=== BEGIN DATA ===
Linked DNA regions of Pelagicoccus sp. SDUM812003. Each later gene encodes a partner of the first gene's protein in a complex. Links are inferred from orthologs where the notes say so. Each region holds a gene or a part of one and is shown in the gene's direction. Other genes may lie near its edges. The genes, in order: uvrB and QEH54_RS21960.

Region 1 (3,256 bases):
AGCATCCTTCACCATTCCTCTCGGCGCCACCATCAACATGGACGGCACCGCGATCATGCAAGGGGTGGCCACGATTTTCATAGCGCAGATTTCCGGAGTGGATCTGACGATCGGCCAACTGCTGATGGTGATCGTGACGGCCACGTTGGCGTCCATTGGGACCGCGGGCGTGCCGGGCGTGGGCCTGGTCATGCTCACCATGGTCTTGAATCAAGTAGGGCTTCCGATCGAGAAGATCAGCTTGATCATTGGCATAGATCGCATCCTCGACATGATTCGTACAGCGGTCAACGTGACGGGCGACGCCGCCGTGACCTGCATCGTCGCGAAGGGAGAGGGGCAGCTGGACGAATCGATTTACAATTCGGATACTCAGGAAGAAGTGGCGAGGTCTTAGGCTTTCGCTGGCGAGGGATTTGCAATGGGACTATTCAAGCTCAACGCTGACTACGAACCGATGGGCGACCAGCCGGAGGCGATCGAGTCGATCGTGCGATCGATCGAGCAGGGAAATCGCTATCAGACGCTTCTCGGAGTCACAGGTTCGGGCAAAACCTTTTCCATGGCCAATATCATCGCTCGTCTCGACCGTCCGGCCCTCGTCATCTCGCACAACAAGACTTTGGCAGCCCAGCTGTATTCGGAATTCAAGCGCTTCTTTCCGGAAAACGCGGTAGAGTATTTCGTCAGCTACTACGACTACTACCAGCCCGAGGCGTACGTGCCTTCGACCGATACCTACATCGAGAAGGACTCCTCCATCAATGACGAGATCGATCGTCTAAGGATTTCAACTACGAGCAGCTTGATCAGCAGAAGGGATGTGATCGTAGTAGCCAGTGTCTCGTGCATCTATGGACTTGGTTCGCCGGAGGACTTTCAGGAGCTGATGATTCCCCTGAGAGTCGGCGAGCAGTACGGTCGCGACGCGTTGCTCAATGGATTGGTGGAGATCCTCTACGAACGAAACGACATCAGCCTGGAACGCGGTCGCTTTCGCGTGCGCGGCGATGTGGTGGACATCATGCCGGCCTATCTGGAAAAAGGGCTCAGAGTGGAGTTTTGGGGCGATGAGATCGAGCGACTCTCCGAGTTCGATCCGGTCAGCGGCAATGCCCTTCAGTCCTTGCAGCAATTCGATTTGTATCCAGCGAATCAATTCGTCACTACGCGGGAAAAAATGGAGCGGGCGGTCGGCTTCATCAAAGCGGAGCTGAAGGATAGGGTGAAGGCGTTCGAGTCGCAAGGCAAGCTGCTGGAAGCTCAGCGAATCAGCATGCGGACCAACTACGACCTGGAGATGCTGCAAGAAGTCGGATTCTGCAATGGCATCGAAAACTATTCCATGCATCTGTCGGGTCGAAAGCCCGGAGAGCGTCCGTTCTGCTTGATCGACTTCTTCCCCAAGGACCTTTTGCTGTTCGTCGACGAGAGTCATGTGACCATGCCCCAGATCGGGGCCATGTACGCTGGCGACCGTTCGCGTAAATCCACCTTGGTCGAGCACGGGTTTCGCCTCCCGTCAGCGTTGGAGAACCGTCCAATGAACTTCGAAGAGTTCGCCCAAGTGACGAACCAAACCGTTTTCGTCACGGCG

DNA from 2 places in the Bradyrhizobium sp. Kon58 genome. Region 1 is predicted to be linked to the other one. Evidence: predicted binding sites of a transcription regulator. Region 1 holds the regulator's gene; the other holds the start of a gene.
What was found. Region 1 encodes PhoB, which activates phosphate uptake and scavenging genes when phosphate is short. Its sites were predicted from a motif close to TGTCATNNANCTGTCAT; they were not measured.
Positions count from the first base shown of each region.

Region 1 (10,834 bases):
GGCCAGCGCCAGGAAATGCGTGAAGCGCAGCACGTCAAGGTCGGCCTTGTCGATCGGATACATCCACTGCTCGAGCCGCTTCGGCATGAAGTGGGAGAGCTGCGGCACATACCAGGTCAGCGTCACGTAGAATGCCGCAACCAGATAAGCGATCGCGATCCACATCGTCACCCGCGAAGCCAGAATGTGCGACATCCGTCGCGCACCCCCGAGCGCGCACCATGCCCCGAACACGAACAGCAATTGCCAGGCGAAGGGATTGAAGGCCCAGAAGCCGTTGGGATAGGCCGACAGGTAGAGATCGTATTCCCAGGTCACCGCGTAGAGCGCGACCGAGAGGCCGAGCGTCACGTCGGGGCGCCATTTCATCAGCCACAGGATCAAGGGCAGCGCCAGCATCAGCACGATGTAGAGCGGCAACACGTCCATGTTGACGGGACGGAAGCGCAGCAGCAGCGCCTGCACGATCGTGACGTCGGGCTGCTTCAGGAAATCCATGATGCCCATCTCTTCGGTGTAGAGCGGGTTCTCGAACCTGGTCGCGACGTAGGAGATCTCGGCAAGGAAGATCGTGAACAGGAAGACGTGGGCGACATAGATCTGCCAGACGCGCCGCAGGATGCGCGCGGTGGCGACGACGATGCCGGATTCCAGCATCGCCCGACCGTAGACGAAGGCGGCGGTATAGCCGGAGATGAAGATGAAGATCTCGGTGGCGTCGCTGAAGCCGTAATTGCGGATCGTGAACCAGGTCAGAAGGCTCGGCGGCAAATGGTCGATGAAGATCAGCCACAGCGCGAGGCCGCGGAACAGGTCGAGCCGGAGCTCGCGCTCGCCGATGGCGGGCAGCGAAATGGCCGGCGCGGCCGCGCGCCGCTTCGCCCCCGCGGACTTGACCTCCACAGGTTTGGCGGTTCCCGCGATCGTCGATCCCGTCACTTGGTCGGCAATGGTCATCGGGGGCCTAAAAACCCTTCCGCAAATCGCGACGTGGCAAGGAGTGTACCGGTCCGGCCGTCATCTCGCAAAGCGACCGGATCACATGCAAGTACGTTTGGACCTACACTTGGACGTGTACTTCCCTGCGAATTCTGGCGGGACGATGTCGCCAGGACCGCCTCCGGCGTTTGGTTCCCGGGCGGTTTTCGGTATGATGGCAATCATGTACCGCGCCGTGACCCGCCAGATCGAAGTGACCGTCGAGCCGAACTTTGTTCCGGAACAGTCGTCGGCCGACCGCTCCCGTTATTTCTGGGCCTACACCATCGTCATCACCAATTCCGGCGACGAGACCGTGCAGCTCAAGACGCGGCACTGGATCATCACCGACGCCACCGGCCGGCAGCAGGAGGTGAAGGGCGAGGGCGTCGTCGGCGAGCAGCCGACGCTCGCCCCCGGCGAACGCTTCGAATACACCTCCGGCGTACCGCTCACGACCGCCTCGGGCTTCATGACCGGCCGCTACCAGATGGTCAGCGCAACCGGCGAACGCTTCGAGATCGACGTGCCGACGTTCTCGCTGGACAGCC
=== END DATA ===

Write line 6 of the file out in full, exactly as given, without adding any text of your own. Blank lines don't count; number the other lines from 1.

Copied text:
Positions count from the first base shown of each region.